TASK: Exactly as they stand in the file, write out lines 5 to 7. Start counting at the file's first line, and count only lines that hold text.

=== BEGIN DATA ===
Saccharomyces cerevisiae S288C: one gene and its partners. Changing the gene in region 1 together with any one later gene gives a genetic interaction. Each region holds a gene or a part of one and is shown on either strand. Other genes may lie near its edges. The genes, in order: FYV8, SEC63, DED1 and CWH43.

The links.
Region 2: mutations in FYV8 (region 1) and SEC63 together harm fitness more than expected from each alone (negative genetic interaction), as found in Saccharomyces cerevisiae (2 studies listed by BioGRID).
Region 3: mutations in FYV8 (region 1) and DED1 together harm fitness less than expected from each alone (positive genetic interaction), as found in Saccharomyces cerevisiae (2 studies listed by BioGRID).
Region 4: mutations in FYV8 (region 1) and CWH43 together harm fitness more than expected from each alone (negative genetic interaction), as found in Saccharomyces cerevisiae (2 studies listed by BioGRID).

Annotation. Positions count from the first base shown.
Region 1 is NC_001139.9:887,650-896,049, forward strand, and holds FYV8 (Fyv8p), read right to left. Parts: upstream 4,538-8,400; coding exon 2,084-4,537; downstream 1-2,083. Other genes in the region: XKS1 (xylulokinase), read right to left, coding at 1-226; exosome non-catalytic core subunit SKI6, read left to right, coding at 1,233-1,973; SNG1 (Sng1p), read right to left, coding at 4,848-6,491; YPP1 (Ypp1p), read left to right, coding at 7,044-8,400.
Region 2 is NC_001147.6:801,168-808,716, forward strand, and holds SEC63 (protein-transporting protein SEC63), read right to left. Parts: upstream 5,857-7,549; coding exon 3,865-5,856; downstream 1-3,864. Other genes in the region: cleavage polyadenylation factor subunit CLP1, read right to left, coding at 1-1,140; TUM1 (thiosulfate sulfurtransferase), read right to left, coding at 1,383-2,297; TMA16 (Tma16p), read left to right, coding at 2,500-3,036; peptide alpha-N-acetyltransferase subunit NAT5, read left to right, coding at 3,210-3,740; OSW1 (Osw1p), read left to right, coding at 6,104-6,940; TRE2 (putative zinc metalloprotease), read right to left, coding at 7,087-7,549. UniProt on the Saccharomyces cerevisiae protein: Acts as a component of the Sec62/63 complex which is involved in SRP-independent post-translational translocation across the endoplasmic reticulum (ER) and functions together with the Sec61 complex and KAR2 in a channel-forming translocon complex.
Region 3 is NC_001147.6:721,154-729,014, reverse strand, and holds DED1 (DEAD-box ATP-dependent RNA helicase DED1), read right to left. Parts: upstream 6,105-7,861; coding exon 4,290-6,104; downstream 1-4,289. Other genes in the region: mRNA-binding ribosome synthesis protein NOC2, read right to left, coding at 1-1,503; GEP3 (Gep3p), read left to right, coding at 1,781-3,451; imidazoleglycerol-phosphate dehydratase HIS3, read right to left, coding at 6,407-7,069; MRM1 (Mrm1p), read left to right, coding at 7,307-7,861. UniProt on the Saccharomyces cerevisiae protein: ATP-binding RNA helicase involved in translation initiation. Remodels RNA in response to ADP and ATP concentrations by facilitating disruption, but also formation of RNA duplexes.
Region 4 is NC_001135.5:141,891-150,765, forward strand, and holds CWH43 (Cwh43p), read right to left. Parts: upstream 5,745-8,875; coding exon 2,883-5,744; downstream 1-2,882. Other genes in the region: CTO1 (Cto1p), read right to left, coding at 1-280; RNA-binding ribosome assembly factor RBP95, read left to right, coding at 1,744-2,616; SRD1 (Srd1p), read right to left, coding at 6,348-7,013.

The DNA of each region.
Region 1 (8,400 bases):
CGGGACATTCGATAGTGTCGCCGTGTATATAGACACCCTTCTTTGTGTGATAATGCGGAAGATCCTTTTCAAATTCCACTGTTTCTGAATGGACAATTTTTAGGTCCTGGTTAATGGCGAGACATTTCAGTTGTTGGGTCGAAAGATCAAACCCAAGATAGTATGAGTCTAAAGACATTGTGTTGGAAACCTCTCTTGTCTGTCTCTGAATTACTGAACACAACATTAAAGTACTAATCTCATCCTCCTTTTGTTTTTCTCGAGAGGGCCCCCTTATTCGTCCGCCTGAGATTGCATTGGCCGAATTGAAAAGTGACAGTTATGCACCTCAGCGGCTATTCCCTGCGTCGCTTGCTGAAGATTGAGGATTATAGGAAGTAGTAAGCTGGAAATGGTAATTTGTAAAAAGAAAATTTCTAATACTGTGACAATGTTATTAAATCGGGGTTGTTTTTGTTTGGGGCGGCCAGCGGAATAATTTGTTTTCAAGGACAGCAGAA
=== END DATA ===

Region 4: mutations in FYV8 (region 1) and CWH43 together harm fitness more than expected from each alone (negative genetic interaction), as found in Saccharomyces cerevisiae (2 studies listed by BioGRID).

Annotation. Positions count from the first base shown.
Region 1 is NC_001139.9:887,650-896,049, forward strand, and holds FYV8 (Fyv8p), read right to left. Parts: upstream 4,538-8,400; coding exon 2,084-4,537; downstream 1-2,083. Other genes in the region: XKS1 (xylulokinase), read right to left, coding at 1-226; exosome non-catalytic core subunit SKI6, read left to right, coding at 1,233-1,973; SNG1 (Sng1p), read right to left, coding at 4,848-6,491; YPP1 (Ypp1p), read left to right, coding at 7,044-8,400.